It is tempting to share your scraps over leftover food with your furry friend. Those begging puppy dog eyes might sway you every time. Feeding your dog human food isn’t all that bad—feeding dogs fruits and unsalted vegetables can add a boost of healthy vitamins to your dog’s diet. What can dogs not eat? Before you start feeding your dogs food from the table or giving them fruit and vegetable treats, however, it is essential to be mindful of where the food comes from and understand that some foods that humans eat are problematic for dogs’ digestive systems. You should know the sources of fruits and vegetables before serving them to your beloved pet to ensure no pesticides or fertilizers were added to the plants during the growing process. One common vegetable humans like is tomato and so many pet parents ask: Can dogs have tomato?
Tomatoes Effects on Dogs: The Good and The Bad
Can Dogs Eat Tomatoes? How Are Tomatoes Good For Dogs?
Tomatoes can be a great source of fiber and vitamin A for your dogs, but only the ripened fleshy parts of the tomato should be shared with your canine companion. In understanding dog nutrition, you should know that fiber is an excellent additive to your dog’s diet to boost healthy digestion. Tomatoes are a great low-calorie treat for dogs; they can be given in addition to your dog’s regular diet without offsetting their daily caloric intake.
How Are Tomatoes Bad For Dogs?
Tomatoes are a part of the nightshade family of vegetable—meaning their stems, leaves, and vines contain solanine. Solanine is harmful to dogs in large quantities; it can lead to gastrointestinal upset, vomiting, and diarrhea. Solanine is concentrated in the green parts of tomato- the stems, leaves, and vine. Be sure to cut off any green portions of green on ripened tomatoes to avoid digestive issues for your dog.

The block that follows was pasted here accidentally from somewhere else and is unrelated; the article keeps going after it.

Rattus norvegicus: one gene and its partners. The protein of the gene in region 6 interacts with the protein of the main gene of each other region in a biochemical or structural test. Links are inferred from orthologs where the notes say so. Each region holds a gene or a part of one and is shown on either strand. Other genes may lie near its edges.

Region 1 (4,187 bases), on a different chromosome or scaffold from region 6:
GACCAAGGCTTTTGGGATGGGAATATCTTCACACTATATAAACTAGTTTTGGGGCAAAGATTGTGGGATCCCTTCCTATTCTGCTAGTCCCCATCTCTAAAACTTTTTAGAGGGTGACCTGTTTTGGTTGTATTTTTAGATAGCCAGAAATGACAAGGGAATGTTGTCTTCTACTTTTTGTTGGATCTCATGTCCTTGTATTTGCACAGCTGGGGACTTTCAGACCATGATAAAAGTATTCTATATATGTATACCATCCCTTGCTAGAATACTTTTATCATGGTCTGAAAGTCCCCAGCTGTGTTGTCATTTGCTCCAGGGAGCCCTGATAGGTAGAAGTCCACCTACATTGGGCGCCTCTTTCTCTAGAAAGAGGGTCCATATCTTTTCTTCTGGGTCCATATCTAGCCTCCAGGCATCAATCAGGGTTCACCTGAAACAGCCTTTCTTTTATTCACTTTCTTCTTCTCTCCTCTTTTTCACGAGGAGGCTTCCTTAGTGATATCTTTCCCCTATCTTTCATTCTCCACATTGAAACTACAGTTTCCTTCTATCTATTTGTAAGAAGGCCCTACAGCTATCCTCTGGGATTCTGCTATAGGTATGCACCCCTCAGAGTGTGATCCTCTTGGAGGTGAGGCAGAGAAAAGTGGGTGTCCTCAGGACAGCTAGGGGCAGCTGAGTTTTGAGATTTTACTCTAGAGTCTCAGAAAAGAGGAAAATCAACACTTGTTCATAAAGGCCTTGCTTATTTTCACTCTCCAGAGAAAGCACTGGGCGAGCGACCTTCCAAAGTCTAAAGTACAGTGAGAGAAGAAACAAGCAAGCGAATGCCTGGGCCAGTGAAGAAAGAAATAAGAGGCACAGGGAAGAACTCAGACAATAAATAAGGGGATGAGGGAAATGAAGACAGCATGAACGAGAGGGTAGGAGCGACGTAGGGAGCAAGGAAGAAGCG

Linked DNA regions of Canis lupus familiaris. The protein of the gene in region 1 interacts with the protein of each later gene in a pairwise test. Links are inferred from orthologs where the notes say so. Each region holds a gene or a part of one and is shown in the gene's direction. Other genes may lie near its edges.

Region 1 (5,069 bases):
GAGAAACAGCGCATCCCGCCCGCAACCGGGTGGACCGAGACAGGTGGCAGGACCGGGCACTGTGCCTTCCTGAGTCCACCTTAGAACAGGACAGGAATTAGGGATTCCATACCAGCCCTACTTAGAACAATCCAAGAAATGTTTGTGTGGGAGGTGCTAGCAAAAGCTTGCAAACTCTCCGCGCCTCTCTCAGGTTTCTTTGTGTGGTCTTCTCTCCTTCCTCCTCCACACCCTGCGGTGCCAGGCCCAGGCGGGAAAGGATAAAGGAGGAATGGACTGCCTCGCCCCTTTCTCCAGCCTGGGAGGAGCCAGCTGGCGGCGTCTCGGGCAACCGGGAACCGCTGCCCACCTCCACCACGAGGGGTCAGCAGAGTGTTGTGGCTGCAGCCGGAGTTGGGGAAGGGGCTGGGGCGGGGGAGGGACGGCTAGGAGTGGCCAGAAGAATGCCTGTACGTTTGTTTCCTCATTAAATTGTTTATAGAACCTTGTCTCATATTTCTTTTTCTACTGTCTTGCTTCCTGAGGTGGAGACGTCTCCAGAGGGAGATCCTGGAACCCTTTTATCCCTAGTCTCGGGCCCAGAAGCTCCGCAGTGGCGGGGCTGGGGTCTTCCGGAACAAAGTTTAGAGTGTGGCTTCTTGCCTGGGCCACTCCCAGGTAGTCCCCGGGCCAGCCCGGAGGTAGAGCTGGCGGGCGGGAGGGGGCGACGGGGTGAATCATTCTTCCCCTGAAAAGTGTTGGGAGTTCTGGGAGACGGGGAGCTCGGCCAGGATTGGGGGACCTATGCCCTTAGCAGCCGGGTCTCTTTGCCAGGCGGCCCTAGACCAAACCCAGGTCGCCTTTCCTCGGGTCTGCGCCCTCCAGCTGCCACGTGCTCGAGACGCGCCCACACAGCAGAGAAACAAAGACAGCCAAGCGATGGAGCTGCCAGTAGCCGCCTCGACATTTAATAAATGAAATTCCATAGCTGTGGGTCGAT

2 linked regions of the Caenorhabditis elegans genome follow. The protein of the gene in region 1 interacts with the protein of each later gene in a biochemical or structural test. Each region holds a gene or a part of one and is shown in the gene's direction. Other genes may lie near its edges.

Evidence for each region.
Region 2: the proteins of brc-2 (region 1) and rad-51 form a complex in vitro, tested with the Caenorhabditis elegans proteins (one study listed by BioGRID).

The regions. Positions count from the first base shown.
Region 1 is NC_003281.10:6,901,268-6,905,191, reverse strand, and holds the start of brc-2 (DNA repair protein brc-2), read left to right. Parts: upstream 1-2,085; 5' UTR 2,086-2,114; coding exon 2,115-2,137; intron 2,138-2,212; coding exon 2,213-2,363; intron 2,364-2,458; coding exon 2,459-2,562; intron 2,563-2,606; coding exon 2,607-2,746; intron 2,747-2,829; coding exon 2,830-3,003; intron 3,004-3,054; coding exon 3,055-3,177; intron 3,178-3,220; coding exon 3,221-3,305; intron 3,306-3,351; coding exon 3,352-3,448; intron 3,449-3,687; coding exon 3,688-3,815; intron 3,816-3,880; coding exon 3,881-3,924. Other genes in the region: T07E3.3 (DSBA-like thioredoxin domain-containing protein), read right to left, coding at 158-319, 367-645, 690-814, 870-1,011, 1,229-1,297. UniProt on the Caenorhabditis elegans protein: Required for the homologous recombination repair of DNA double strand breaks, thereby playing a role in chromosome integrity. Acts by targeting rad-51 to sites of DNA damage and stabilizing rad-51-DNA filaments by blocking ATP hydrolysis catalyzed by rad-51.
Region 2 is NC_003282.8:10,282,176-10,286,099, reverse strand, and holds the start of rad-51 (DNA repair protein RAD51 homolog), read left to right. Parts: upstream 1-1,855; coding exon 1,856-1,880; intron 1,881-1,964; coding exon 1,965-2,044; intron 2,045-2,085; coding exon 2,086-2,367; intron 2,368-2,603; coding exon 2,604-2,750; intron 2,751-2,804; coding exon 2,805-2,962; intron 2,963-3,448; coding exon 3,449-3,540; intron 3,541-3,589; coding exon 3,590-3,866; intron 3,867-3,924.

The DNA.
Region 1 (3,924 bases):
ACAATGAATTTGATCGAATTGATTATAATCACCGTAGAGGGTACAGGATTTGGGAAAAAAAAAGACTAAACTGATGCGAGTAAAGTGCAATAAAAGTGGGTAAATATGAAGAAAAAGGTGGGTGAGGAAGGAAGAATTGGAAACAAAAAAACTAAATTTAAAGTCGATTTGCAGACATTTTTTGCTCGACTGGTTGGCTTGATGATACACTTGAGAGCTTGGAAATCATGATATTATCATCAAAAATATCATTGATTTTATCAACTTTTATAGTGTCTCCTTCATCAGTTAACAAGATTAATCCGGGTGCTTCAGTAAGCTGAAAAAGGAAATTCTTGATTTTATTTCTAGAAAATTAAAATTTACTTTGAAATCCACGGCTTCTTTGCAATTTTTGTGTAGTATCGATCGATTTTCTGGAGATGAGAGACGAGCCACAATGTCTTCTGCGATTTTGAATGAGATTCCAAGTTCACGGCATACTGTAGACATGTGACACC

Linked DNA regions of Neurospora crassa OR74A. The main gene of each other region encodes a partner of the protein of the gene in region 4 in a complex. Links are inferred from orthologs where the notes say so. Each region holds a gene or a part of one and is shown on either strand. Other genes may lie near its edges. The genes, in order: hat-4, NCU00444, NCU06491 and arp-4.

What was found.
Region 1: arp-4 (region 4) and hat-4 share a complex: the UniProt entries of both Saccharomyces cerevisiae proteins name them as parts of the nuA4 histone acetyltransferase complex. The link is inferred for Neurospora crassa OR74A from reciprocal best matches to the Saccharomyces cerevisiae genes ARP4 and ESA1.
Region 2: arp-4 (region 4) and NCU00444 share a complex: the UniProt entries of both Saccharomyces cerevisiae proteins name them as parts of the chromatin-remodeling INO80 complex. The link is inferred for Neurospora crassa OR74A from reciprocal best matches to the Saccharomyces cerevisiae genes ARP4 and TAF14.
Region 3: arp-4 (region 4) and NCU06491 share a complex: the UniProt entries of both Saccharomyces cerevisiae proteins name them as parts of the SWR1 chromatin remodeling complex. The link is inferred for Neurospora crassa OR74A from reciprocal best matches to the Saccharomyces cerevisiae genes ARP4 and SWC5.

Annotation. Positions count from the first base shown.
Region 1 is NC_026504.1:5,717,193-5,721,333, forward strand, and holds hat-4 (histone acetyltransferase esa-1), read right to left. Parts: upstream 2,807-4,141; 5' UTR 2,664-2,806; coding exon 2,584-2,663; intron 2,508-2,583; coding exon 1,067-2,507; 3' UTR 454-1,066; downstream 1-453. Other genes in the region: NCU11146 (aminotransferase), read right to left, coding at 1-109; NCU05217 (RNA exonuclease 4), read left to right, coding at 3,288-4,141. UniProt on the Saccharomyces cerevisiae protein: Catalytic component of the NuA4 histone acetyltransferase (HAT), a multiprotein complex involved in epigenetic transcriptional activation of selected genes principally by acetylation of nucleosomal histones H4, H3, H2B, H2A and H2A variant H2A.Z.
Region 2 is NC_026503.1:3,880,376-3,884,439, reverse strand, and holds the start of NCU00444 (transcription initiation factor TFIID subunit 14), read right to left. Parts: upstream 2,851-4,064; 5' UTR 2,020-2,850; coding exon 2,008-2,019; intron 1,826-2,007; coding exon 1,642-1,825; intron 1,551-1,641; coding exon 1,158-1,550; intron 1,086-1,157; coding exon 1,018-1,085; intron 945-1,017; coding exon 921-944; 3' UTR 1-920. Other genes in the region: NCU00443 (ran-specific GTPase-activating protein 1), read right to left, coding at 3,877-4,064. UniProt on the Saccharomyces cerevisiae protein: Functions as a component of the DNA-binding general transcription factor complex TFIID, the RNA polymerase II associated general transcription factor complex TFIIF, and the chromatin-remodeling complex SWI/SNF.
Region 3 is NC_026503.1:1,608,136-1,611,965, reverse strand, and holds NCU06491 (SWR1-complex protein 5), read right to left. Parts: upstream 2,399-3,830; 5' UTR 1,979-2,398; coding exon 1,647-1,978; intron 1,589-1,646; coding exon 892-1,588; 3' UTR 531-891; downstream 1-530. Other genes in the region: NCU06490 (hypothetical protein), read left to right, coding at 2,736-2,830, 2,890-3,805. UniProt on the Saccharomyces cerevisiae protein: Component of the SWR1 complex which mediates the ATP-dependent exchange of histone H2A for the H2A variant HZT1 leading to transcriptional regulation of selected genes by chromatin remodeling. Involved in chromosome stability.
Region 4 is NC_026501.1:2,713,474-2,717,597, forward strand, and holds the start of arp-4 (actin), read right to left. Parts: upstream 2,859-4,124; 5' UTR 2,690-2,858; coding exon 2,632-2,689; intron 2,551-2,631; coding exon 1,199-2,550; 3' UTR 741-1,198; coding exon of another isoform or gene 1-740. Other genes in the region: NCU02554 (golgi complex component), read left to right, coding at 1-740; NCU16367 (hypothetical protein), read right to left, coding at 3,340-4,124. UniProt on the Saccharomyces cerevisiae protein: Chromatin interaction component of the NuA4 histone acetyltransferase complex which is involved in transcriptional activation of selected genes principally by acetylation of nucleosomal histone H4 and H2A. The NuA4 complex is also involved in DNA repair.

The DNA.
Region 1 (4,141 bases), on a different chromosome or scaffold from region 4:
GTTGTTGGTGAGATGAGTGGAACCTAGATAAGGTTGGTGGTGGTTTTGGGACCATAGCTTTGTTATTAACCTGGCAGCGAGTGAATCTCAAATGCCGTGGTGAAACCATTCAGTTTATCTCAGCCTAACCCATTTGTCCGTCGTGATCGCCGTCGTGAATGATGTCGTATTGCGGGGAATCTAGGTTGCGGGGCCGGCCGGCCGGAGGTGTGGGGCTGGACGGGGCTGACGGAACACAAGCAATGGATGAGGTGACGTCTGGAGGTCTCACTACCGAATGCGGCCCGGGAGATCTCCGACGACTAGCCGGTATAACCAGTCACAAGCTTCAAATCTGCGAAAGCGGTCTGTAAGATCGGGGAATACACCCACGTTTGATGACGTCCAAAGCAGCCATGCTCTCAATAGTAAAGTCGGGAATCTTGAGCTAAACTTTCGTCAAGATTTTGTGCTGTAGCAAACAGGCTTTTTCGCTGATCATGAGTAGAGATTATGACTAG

Tomato gardens pose a greater risk for dogs. Unripe tomatoes (green tomatoes) and tomato plants contain higher concentrations of solanine, which are harmful to your dog in excessive amounts. If your dog sneaks into your garden unattended, it can quickly consume a toxic dose of tomatine. If this occurs, it is recommended to contact your vet immediately.
Tomato Poisoning in Dogs
If your curious dog has scavenged in the trash or dug up your tomato garden and consumed the green parts of the tomato, you should look for the following symptoms:
- Increased heart rate
- Confusion or disorientation
The good news, the likelihood of tomato poisoning in dogs, is relatively low. Even if your dog shows symptoms of tomato poisoning, the odds of severe long-term effects or fatality from tomato poisoning are generally low as well .
How Can Tomatoes Be Prepared For Dogs?
While raw ripe tomatoes are approved for dogs to eat, prepared or processed foods contain additives that can be extremely unhealthy for dogs. Many human foods contain fatty or rich foods that are very difficult for dogs to digest. If you plan to include tomatoes in your dog’s diet, it is best to keep it simple as a one-ingredient treat. Ripe and unsalted tomatoes.
When we cook with tomatoes to make sauces and dips for our own consumption, we add ingredients that can quickly become unhealthy for dogs.
Tomato sauce includes increased levels of sodium compared to raw tomatoes. High levels of sodium can lead to:
- Increased Thirst
Can dogs eat cooked tomatoes? You can prepare a tomato soup or sauce for your dog using safe vegetables like tomatoes, potatoes, and carrots. But, no salt or seasoning should be used in food preparation for dogs.
Processed foods often contain artificial sweeteners and a high number of calories. The caloric equivalent of foods from humans to dogs means little treats that seem small to us may be a more significant calorie intake for our dogs than we realize. For example, one hotdog is the same as a human eating three hamburgers.